YouTuber Ray Pajar creates niche as Asian male crafter

‘Don’t let the Internet change you.’ Photo: Instagram

‘Don’t let the Internet change you.’ Photo: Instagram

By Christian Catiis

Crafting has progressed from a grade-school activity to a creative DIY (Do It Yourself) lifestyle chronicled in personal blogs and YouTube tutorials enjoying wide following.

I sat down with Ray Pajar, a first-generation Filipino American and creator of Get Crafty Crafty on YouTube. For Ray, the hobby began after high school when he began working with elementary school kids at a nonprofit center in San Francisco. Around the same time he started to develop an interest in film and photography. YouTube, where he has more than 100K followers, became a logical destination.

Christian Catiis (CC): Tell me how you got started.

Ray Pajar (RP): It wasn’t until after high school, when I started to work with elementary school kids at a nonprofit before and after school program in San Francisco, when I started to develop and find my own artistic interest. Around the same time I started to develop an interest in film and photography. While continuing to work with elementary school kids, I started to network and connect with independent filmmakers both on and off of YouTube, who eventually motivated me to pursue my passions and move to L.A.

Over the years I learned the basics of production, networked with various filmmakers while continuing to work at the nonprofit with elementary school kids. While in the Bay Area I primarily focused on working behind the camera, pre- and post-production. It wasn’t until I moved to L.A. when I started to be in front of the camera and create DIY videos.

CC: From color changing coffee mugs to homemade play dough, your channel seems like an interactive (and edible) Toys R Us. Where do you get ideas?

RP: A lot of my projects are from my old lesson plans when I was working at West Portal (a residential neighborhood in San Francisco). After working with elementary school kids for six years, I developed a lot of curriculum. Many of my teaching friends had asked for copies of my lesson plans, since I had already relocated to Los Angeles I thought it was easier to create instructional videos instead of emailing them photos of my poorly written lesson plans.

As the channel developed and started to grow I started to create projects based on ideas I had but never got to execute due to the lack of materials or simply because it was something I couldn’t do with a large group of kids, for example, creating your own design on a ukulele. Currently I do try to create DIY projects based on the interest of my viewers, upcoming holidays or if I find something interesting online or at a shop that I can recreate with my own personal touch.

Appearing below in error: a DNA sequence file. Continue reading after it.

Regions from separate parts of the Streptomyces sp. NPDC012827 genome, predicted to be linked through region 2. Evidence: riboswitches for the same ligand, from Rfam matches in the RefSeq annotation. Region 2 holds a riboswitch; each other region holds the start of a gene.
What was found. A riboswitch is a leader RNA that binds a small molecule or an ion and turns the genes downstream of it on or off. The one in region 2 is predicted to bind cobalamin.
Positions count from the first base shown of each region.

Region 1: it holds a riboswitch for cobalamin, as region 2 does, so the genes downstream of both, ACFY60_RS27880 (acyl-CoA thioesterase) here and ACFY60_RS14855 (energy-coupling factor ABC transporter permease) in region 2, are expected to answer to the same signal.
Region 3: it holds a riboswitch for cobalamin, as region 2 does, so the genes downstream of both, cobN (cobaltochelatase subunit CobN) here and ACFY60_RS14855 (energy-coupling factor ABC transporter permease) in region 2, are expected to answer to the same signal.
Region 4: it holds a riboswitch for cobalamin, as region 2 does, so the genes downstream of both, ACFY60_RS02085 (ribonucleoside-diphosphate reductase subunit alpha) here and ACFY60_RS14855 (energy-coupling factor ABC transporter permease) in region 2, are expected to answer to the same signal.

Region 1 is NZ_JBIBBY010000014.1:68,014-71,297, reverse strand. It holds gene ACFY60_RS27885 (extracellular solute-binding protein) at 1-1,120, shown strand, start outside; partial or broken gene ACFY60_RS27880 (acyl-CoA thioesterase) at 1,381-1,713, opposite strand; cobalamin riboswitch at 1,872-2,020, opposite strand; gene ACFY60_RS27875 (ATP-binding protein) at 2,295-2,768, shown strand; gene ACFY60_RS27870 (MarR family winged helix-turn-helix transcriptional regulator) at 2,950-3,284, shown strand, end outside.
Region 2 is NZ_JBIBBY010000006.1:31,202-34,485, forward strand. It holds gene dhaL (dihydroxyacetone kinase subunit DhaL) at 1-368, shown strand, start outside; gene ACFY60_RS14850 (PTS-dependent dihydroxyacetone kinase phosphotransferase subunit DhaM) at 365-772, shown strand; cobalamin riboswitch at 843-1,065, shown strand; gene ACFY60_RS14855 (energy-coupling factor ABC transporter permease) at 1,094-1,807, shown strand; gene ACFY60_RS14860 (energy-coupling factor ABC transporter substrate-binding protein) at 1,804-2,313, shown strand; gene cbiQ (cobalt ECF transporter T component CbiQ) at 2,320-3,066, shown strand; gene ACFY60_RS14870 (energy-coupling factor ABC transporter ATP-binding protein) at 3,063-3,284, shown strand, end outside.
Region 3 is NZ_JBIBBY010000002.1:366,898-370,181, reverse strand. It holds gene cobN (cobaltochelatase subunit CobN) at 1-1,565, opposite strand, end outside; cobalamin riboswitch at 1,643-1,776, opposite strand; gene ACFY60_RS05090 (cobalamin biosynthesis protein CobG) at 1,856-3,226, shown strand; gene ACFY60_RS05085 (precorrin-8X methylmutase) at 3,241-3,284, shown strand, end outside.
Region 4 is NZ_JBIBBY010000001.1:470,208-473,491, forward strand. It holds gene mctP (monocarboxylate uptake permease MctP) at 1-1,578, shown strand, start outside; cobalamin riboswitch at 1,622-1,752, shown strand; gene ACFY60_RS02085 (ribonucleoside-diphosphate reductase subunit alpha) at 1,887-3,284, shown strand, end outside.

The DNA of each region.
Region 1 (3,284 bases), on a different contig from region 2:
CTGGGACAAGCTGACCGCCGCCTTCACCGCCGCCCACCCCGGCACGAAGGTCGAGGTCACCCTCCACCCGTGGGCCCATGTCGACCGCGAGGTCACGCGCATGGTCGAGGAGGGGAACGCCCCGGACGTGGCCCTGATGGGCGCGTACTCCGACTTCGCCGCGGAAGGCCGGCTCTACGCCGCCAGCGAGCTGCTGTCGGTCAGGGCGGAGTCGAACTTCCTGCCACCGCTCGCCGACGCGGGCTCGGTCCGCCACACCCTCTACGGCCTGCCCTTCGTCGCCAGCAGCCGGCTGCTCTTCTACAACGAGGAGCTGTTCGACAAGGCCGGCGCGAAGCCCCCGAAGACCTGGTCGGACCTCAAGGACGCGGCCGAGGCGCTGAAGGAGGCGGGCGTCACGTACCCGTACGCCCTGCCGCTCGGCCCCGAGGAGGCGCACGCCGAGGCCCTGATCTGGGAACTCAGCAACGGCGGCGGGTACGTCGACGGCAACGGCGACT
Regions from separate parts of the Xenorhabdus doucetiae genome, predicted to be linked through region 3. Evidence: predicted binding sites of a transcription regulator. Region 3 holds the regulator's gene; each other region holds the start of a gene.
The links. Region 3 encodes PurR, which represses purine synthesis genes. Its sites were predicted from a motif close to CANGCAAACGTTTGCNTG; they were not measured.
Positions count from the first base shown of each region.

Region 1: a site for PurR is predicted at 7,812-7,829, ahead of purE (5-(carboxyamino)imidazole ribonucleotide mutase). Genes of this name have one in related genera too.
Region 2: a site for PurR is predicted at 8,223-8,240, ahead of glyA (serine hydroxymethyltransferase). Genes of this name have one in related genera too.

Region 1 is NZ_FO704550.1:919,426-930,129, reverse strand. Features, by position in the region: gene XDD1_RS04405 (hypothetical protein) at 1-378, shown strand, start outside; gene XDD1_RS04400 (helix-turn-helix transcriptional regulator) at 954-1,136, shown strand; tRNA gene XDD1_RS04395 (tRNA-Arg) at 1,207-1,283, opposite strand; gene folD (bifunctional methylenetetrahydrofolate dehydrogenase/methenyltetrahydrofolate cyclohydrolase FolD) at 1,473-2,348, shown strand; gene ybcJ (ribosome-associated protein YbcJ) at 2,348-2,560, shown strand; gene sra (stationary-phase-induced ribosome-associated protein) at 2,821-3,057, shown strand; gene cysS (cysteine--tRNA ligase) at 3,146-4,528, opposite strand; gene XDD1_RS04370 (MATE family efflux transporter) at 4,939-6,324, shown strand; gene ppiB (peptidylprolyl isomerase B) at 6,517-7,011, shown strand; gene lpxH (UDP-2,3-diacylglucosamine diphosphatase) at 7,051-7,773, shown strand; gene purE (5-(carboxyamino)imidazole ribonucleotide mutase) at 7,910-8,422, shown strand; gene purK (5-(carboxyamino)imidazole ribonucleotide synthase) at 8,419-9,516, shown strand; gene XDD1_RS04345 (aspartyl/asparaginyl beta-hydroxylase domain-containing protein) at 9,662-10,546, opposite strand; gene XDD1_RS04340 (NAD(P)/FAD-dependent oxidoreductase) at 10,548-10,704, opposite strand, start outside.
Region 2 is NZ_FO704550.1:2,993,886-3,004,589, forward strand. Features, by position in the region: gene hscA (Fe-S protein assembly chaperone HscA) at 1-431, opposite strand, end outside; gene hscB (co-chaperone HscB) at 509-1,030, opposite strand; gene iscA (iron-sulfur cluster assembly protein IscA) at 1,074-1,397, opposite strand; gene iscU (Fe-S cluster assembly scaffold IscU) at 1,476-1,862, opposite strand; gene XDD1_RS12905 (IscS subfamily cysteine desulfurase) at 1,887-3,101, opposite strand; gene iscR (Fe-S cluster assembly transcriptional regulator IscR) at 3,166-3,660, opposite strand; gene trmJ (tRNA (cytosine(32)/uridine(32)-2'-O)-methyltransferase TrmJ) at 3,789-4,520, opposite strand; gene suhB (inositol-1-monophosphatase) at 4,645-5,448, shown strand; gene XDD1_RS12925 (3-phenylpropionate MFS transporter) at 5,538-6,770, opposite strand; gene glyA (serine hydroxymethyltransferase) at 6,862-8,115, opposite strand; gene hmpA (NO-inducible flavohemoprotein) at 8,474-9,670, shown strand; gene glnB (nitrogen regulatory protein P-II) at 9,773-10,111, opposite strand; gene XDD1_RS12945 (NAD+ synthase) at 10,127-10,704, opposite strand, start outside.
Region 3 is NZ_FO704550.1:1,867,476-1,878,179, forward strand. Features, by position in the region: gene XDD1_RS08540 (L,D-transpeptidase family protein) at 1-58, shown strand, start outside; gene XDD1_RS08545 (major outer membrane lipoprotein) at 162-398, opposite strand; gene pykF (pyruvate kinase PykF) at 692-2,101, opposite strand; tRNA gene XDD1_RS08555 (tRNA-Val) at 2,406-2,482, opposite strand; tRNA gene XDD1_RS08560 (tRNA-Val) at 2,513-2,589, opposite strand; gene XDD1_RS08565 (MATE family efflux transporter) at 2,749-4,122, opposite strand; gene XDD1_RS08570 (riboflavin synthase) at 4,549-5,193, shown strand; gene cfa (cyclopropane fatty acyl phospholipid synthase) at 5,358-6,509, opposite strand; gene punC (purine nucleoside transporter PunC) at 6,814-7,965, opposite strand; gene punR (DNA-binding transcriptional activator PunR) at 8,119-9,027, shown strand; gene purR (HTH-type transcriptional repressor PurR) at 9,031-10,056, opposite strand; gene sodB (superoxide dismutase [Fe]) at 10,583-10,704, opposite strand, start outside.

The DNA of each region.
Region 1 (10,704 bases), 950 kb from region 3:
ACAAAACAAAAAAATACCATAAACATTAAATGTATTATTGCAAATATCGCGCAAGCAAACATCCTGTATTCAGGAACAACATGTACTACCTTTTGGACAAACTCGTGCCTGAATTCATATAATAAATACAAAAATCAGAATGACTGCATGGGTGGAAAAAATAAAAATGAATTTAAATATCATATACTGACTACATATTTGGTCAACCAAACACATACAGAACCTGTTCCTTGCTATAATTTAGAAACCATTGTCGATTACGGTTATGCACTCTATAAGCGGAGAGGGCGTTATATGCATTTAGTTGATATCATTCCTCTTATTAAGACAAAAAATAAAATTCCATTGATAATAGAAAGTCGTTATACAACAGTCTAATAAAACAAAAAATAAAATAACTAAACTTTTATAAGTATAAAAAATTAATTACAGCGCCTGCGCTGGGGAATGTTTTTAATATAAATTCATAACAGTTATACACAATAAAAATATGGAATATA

In this collage of projects is the greeting card made from shaving cream

In this collage of projects is the greeting card made from shaving cream

CC: With more than 100K followers on YouTube, you definitely know how to keep your viewers interested. How do you stand out from other DIY YouTubers out there. Is being male an advantage?

RP: Regardless of being a guy or a girl I found as long as you love what you do and you know what you’re talking about, your audience will see you for skills and passion and not just your gender. One of the core beliefs of my channel is that anyone can create anything. I try to structure my videos so that anyone can create the project. Being a deep-voiced, person of color, male crafter on YouTube has helped me push this belief.

When I was at West Portal, my art projects were often seen as nontraditional but exciting, to both my former students and their parents. I had many conversations with teachers and parents about how “different” my art projects were and how excited their kids were to do the project.

CC: Being the viewer, we really only get to see the finished video once it’s uploaded. How much time goes into making each video and how do you prepare?

RP: Most people don’t know that I’m actually a one-person show. I create and develop the content, get materials for the project, create the chalk background for the episode, shoot the video, edit the footage, type out the captions, post the video, then share it on various social media. It can take anywhere from three to four days to almost two weeks to create a video.

CC: What has been the most exciting thing to happen to you since you’ve started posting videos on YouTube?

RP: One of my favorite and most humbling moments was when I received a message from a divorced father who had a hard time relating to his daughter. It wasn’t until he found my channel and did a project with his daughter, that she started to open up to him during her visits.

Getting fan mail and messages is also cool. I always get excited when that happens.

CC: You’ve been on YouTube for already two years now. What would you like the future to be for Get Crafty Crafty?

RP: I’m currently in the process of creating a Get Crafty Crafty blog that will be featuring both past projects and new content that I haven’t featured on my YouTube channel. I’ve recently started to work with other YouTubers to feature projects and cross channel collaborations.

CC: For anyone thinking about starting their own YouTube channel, what advice do you have for them?

RP: Stay true to who you are and don’t let the Internet change you. I’ve had plenty of negative comments on my channel about being a male crafter, talking with my hands, having a “fake California” accent and various other things. What one person sees as a negative trait, others see as a special and unique quality. If I had let every negative comment on YouTube stop me from being who I am and doing what I love, I wouldn’t be where I am today.

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